I have the pleasure to introduce to you one of my favorite builds in recent memory, a road bike for Patricia:
Let us first note that some Conti Classic tires are destined for those white Velocity rims, fear not! This is just what was on hand.
So the most refreshing thing about this is all the lovely silver, am I right? This is Campy Veloce 10, great for anyone who thinks that 10 is the proper maximum number of cogs on a cassette, and just easy on the eyes as well as working flawlessly. The rims are Velocity Aeroheads in white, and a Thomson seatpost and stem and Ritchey Classic bars round it out.
Before I talk about the challenges of this geometry, some more pics of the frame:
Ok, so Patricia came to us with a Davidson custom frame that fit well, but she wanted some tweaking and more to the point, she wanted lugs. Conventional lugs are cast with a conventional geometry in mind – 73 degree seat and head tubes, 60 degrees between the DT/ST & DT/HT. Well. Not so much here. We were shooting for a traditional look, so didn’t want to go past a 2 degree slop on the top tube; and we wanted to do a slack head tube and plenty of rake in fork for toe clearance. All of that helps to use off the shelf lugs, but it left us with an untenable 57 degrees between the down tube and seat tube, which effectively ruled out any available lugged BB shell. So, we chose to weld all the BB joints, and I just promised to keep it soft so it won’t look too out of place.
Patricia chose the colors and layout, and all I can say is I approve.
Now, that was the start of a small frame – let’s look at one from back in the archives…
We don’t have the budget to do a lot of destructive testing, which is why we tend to stick with what we know. Fortunately, we have friends who are badass racer-types and every once in a while, one of these friends gets in a scrape. Liane was in the middle of a pileup on her nearly ten-year-old Cirlce A (pre-stainless head badge!) and this was the result:
Most important to note, not only did she walk away, she attempted to ride away. Then her front wheel hit the down tube… well. At first blush, you might think this is a terrible thing for a builder to see. But actually, it’s a great study in frame building, stress risers, and why we love steel.
First, let’s note that this was a serious, catastrophic impact. Clearly the front triangle has buckled in several places, but perhaps not clear from the pictures is that the fork is bent as well; the blades are bent slightly back, and the steerer is bent a touch at the crown. But what’s really interesting is what happened to the frame.
For the builder, the best thing is that Liane walked away. The second best thing is that it didn’t break at a joint. In other words, the forces applied to the frame were transferred from the wheel, through the fork and into the front triangle of the frame – which is what happens every time you get on a bike – and in this extreme situation, when those forces achieved a moment that was beyond what the frame could handle. it sort of broke all over.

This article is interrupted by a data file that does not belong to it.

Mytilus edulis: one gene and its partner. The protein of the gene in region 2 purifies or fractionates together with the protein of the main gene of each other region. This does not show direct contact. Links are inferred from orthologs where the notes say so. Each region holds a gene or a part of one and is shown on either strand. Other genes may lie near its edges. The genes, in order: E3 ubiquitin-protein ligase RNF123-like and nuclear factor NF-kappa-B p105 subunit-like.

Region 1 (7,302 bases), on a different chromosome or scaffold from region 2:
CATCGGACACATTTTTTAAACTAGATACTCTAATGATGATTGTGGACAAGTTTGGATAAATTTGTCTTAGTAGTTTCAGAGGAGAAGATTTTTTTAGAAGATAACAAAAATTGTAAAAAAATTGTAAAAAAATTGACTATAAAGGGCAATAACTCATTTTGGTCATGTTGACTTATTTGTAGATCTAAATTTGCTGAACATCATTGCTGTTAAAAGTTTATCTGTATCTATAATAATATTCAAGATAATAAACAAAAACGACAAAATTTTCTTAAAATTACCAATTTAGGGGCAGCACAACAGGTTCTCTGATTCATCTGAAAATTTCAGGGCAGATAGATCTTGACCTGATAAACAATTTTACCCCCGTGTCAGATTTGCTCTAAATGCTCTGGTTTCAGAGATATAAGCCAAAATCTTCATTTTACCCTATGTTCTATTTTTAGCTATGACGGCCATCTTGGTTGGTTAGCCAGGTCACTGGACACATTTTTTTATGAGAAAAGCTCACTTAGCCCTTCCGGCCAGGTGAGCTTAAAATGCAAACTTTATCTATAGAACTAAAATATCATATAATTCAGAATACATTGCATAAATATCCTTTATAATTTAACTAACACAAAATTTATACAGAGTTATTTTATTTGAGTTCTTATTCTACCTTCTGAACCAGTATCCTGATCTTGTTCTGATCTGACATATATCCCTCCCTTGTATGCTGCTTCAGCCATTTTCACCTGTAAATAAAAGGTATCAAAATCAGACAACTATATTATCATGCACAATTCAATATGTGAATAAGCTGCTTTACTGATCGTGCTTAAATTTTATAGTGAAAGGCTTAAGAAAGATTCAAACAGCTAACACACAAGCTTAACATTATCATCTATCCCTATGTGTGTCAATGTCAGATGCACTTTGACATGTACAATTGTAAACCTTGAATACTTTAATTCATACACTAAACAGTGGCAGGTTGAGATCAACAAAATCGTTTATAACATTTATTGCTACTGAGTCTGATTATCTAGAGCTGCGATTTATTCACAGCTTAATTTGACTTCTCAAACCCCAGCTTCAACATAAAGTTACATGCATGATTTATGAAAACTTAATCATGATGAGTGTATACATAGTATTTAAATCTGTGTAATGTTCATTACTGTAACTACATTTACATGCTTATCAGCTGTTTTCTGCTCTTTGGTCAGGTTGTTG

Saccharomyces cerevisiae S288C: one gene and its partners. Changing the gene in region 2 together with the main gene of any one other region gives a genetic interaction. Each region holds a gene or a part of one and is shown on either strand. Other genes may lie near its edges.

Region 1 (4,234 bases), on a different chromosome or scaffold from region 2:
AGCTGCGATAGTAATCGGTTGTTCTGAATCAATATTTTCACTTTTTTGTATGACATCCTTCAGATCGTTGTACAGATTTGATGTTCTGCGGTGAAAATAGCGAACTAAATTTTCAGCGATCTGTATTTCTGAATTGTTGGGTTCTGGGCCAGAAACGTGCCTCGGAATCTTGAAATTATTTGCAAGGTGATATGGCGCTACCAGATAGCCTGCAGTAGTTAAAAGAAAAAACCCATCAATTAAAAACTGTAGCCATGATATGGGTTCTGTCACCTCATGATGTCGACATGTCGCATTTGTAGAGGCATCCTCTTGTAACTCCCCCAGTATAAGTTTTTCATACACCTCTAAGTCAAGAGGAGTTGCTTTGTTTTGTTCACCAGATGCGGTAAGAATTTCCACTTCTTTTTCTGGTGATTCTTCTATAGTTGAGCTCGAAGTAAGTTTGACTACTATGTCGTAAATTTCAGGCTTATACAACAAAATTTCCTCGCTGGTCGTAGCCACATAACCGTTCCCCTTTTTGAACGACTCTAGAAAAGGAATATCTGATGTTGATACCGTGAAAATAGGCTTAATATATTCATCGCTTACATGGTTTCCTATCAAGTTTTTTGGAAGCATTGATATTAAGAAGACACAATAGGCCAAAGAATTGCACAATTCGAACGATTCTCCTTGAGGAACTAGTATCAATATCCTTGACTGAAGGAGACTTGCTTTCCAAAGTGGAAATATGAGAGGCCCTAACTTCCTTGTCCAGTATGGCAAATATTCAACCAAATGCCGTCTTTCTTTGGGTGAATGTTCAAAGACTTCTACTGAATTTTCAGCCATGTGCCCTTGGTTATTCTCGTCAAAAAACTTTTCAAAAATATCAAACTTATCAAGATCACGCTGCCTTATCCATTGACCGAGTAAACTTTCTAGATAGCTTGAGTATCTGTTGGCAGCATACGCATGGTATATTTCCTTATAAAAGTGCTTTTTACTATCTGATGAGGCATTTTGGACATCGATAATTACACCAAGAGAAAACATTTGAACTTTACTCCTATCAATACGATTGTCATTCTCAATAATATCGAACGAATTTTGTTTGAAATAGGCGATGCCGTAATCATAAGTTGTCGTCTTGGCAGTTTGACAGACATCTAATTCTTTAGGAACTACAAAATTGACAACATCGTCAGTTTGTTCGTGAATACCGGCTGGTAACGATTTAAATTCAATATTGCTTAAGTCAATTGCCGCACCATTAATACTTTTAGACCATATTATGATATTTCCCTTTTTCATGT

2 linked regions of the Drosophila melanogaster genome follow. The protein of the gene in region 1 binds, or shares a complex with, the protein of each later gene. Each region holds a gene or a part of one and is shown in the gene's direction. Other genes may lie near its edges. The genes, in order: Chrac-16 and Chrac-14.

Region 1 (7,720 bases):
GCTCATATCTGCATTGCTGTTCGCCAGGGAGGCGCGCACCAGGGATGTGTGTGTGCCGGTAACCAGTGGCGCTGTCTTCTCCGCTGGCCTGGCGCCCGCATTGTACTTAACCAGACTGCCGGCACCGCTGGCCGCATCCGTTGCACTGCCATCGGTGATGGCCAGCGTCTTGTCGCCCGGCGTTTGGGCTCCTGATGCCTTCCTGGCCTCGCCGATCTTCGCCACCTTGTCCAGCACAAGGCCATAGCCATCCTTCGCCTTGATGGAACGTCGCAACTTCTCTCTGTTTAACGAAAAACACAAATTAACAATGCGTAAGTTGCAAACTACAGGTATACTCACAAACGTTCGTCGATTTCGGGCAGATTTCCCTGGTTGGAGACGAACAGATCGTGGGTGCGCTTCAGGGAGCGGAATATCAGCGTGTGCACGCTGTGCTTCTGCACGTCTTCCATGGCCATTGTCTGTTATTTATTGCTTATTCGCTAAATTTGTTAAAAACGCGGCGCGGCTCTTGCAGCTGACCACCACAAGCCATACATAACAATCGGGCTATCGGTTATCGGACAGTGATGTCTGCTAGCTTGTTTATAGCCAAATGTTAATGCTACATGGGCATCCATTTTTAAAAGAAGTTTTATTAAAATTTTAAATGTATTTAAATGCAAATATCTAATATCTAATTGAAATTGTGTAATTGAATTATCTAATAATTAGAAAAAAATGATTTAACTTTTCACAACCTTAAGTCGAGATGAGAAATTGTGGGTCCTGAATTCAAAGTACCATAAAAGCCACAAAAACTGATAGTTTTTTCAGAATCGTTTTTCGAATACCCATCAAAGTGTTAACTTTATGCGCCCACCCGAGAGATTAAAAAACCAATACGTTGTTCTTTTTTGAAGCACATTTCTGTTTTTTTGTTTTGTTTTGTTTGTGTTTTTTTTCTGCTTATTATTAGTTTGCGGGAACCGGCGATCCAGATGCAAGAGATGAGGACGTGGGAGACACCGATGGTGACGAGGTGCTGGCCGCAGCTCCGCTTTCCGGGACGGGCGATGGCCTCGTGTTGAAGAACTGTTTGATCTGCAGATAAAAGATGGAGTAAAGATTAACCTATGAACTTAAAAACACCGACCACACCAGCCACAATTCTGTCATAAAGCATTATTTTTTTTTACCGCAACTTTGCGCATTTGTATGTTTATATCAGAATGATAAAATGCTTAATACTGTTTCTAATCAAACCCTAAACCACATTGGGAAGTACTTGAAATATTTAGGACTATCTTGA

It’s a study in stress risers; see how the top tube buckled at the cable stop, and the down tube at the shifter boss and the BB lug. Then you have the buckling in the down tube – exactly in the middle of the tube. In other words, it was trying to bend, but eventually the center could not hold.
This is what happens with well made, lightweight bikes. They can break. But they will usually not break at a lug (even a minimalist, bikini lug as seen here), at a fillet or at a weld. And, unlike aluminum or carbon, we can fix it. As I do here.
With a silver brazed frame, relatively little heat is used to join the lugs and tubes. So, you generally have the option of heating the joint and pulling the tube out, or cutting and grinding it out. In the case of a full front triangle, I generally will pull the top tube out of the seat lug, but I like to grind out the dt from the bb. This is mostly because there is so much mass at the BB, it takes a lot of heat on all four joints there. In general we like to keep the heat cycles down, but this is more important in a high stress area like the bb as opposed to the seat collar. When was the last time you saw a bike break at the seat lug? Ok, so here’s work on the BB shell:
For the seat lug, I cut the center of the tube out and use a bungee cord to pull it straight out. This helps keep the seat lug in shape; pulling by hand or trying to twist it out can distort the hot metal.
Note the shadow of silver on the top tube in the shape of the lug. This is what we in the frame building industry refer to as full penetration. In other industries this might mean something else.
Anyway, here’s the (re) finished product:
So, we hope this sort of thing never happens to you. But if it does, we can help.
Next: Jeff’s fixie rando! I know, what? And 29er fever takes hold!